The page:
Catabolism: A disintegrin-like and metalloprotease domain with thrombospondin type 1 motifs (ADAMTS-13), a plasma metalloprotease breaks down VWF between tyrosine at position 842 and methionine at position 843 in A2 domain. As a consequence, the multimers are broken into smaller subunits which can be degraded by other peptidases


The disease prevalence is about only 1%. More often, it can be detected in women based on the bleeding tendency during menstruation. The disease may be severe in people with ‘O’ blood group. Type 1 includes 60%-80% of the cases. Type 2 includes 20-30%. Type 3 accounts for less than 5% of all the cases. Acquired VWD occurs most often in individuals over 40 years with no prior bleeding history.


These are of two forms. They are: Inherited forms and acquired form. Hereditary forms include three major types and a platelet type. The three major forms are type 1, type 2, and type 3. The international society of thrombosis and homeostasis has classified VWD based on the definition of qualitative and quantitative defects. According to this classification, type 2 VWD is again classified into four different types like type 2A, type 2B, type 2M and type 2N.


It is an inherited disease where the parent carrying the gene may or may not be symptomatic. Type 1 and type 2 are inherited if the gene is passed on to the offspring from either of the parent. Type 3 is inherited only if the gene is passed from both the parents. Acquired VWD is seen in patients with auto antibodies.

Clinical Manifestations

Children with VWD may have symptoms that are different from those of parent carrying the gene. It is the bleeding disorder that is commonly seen in women. Menorrhagia is seen in more than 70% of women with VWD and a half suffers from dysmenorrheal. Different types of von Willebrand diseases have varying degrees of bleeding tendencies (nose bleeding, bleeding gums, easy bruising). Individual with type 3 VWD have a severe internal and joint bleeding, but this is very rare condition.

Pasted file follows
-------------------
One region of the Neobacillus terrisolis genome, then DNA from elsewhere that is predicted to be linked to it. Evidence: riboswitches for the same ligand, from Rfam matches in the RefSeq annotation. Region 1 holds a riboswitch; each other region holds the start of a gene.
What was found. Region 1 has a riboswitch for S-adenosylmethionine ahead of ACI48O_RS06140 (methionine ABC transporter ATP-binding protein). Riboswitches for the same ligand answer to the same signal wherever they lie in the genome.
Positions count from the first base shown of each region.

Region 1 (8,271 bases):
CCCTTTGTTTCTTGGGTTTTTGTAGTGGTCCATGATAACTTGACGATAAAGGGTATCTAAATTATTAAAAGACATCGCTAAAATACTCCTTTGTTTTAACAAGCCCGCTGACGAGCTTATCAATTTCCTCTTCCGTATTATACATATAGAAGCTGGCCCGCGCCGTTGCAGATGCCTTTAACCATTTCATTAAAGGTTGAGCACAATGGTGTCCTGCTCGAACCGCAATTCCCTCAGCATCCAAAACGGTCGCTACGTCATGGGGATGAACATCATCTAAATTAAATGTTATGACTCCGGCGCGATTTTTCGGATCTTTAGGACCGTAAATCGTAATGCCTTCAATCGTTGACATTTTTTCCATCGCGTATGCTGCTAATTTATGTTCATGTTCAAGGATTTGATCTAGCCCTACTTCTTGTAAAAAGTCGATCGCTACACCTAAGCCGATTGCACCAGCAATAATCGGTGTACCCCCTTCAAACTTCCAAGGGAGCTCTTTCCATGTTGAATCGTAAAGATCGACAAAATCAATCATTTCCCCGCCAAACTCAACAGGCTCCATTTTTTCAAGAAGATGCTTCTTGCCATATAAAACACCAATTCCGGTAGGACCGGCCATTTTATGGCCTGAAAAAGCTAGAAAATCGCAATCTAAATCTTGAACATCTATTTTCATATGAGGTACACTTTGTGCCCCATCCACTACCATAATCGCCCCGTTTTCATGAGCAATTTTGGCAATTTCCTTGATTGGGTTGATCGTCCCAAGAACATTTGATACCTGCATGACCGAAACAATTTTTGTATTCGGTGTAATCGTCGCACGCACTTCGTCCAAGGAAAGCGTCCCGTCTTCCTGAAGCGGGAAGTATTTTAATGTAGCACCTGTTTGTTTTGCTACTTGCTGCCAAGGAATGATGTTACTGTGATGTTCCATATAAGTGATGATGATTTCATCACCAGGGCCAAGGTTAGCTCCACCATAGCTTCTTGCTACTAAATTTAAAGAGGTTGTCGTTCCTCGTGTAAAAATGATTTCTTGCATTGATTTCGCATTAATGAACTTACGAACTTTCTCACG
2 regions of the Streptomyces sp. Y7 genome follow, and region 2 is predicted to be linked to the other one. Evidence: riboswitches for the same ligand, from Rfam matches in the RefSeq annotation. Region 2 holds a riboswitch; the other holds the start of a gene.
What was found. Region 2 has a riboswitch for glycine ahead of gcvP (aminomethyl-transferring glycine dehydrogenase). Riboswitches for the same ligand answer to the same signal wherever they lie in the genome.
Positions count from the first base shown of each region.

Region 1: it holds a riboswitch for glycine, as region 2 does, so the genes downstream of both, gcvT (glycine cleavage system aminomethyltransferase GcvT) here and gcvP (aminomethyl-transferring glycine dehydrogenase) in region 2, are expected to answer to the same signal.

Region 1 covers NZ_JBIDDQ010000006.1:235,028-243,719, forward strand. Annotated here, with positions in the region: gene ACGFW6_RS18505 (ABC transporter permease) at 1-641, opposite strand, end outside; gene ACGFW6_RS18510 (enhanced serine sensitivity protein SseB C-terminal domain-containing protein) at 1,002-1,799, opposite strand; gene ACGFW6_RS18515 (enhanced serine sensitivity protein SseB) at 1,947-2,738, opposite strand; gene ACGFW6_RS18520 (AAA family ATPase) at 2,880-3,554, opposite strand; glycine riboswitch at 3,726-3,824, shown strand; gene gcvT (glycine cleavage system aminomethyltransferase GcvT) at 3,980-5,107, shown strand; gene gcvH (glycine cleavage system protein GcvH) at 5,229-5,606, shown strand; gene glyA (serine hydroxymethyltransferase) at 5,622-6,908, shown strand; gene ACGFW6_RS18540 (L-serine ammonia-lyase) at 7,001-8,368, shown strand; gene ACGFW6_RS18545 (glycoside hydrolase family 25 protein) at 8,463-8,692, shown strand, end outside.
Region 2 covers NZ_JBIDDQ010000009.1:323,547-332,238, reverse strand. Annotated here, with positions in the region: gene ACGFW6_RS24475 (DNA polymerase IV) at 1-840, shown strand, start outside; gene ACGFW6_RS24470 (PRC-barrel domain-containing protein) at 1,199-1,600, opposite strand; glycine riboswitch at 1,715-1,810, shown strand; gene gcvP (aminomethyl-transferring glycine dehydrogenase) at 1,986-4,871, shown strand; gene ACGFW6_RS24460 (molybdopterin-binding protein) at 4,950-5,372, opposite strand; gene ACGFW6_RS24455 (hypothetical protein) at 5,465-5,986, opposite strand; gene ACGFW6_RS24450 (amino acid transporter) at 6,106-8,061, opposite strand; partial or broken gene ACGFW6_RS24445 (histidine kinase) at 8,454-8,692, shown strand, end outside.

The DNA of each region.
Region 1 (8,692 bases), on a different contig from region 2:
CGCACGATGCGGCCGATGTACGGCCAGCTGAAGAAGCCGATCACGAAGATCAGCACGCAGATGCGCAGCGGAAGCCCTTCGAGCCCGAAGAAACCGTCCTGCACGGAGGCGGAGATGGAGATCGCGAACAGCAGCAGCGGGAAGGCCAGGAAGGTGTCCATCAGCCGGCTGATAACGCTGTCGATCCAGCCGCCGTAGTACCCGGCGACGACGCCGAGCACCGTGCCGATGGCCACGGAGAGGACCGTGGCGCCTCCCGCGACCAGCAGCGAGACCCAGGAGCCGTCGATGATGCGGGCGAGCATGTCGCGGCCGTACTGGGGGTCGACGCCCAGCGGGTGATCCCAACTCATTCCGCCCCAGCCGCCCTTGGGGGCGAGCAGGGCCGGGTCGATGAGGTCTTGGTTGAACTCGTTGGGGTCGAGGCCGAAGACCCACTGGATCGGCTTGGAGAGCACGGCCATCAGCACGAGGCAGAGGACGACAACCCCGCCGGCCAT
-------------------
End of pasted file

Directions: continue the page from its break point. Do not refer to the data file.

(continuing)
Typically type 1 VWD manifests mild mucocutaneous bleeding. Most common symptoms include bruising and epistaxis. Women experience a heavy menstrual bleeding in reproductive age and a heavy blood loss during delivery. If the VWF levels are lower than 15 IU/dl, the disease symptoms can be more severe. Type 2A VWD individuals usually manifest mild to moderate mucocutaneous bleeding. Whereas type 2B VWD typically have mild to moderate mucocutaneous bleeding. Thrombocytopenia may be observed which becomes worsened during stress (severe infection/surgery/pregnancy/ if desmopressin is used). Like type 2B individuals, type 2M VWD also typically has mild to moderate mucocutaneous bleeding. When there is a low or absent VWF:RCo, the episodes of bleeding can be severe. Type 2N VWD symptoms are similar to those of mild hemophilia A which includes excessive bleeding at the time of surgery. Acquired VWD individuals also present with mild to moderate bleeding [4].


Type 1 and type 2 people do not have major bleeding problems. Hence, the early diagnosis is difficult. Whereas, early diagnosis is easy in type 3 people as they have severe bleeding problems since infancy. The diagnosis is established based on the personal and/or family history of abnormal bleeding and diagnostic test results. The screening tests like bleeding time and platelet function analyzer (PFA-100®, Dade Behring, Deerfield, I11) are less sensitive. Diagnosis is mainly based on VWF activity assay (VWF:RCo), reduced VWF antigen (VWF:Ag), and FVIII coagulant activity (FVIII:C). The various tests that are included in the diagnosis of VWD are: Bleeding history, total blood count, VWD profile testing (VWF:Ag, VWF:RCo, FVIII:C), ABO blood group. Optional tests if initial test results suggest VWD include: VWF multimer analysis, VWF: CBA, VWF: FVIIIB, RIPA, Genetic tests [5].